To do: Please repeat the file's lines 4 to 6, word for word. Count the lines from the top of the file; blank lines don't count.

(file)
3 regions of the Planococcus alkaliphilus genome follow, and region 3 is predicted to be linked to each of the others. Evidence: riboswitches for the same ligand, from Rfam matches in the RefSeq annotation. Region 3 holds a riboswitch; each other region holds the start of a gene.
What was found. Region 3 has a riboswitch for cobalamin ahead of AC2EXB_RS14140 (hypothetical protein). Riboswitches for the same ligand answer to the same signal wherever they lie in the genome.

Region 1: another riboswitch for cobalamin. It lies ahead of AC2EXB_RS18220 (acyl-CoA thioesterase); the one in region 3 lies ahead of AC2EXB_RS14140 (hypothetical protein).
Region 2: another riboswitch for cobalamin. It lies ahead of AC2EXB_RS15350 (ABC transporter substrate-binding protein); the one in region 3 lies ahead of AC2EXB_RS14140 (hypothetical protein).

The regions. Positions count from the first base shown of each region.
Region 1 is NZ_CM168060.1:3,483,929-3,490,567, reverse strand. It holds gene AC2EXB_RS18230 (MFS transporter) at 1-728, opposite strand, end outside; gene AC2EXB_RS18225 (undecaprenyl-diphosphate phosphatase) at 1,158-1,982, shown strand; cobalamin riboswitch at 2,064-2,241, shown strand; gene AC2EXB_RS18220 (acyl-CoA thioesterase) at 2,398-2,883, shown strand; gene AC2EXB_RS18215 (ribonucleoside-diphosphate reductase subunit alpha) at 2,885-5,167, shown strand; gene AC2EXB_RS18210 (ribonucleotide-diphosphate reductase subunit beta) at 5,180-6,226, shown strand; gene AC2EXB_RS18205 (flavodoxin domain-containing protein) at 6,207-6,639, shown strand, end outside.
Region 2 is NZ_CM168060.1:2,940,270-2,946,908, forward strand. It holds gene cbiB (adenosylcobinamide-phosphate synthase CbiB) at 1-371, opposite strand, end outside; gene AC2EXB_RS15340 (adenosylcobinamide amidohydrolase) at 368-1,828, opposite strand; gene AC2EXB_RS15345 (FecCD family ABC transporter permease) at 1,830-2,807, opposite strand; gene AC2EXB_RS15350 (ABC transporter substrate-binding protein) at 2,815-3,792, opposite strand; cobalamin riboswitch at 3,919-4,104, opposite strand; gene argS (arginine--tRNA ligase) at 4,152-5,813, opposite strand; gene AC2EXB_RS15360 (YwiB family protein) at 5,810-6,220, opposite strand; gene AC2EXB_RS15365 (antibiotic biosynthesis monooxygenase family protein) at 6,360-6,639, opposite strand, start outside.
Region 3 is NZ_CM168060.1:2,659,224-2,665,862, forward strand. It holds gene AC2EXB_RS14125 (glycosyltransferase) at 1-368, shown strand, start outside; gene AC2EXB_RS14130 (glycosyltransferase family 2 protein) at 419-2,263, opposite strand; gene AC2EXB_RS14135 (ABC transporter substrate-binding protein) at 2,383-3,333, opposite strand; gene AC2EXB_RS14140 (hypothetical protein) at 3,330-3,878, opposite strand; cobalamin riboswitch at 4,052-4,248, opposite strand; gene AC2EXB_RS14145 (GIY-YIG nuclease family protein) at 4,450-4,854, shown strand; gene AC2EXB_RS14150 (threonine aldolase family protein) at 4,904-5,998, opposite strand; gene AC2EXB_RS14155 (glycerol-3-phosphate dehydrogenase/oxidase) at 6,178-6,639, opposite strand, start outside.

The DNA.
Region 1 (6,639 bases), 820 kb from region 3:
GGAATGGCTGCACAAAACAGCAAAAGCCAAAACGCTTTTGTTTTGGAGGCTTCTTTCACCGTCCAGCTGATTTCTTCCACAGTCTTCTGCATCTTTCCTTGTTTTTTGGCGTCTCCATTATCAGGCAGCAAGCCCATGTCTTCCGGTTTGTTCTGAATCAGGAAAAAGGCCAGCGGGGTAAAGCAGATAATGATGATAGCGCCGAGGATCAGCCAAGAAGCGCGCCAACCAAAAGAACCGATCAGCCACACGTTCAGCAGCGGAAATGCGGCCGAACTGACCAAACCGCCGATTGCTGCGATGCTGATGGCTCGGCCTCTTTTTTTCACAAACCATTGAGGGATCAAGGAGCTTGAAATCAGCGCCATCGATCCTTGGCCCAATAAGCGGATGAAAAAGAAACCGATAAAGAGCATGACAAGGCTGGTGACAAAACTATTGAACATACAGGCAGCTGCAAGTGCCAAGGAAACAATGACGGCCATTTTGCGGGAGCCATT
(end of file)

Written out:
Region 2: another riboswitch for cobalamin. It lies ahead of AC2EXB_RS15350 (ABC transporter substrate-binding protein); the one in region 3 lies ahead of AC2EXB_RS14140 (hypothetical protein).

The regions. Positions count from the first base shown of each region.
Region 1 is NZ_CM168060.1:3,483,929-3,490,567, reverse strand. It holds gene AC2EXB_RS18230 (MFS transporter) at 1-728, opposite strand, end outside; gene AC2EXB_RS18225 (undecaprenyl-diphosphate phosphatase) at 1,158-1,982, shown strand; cobalamin riboswitch at 2,064-2,241, shown strand; gene AC2EXB_RS18220 (acyl-CoA thioesterase) at 2,398-2,883, shown strand; gene AC2EXB_RS18215 (ribonucleoside-diphosphate reductase subunit alpha) at 2,885-5,167, shown strand; gene AC2EXB_RS18210 (ribonucleotide-diphosphate reductase subunit beta) at 5,180-6,226, shown strand; gene AC2EXB_RS18205 (flavodoxin domain-containing protein) at 6,207-6,639, shown strand, end outside.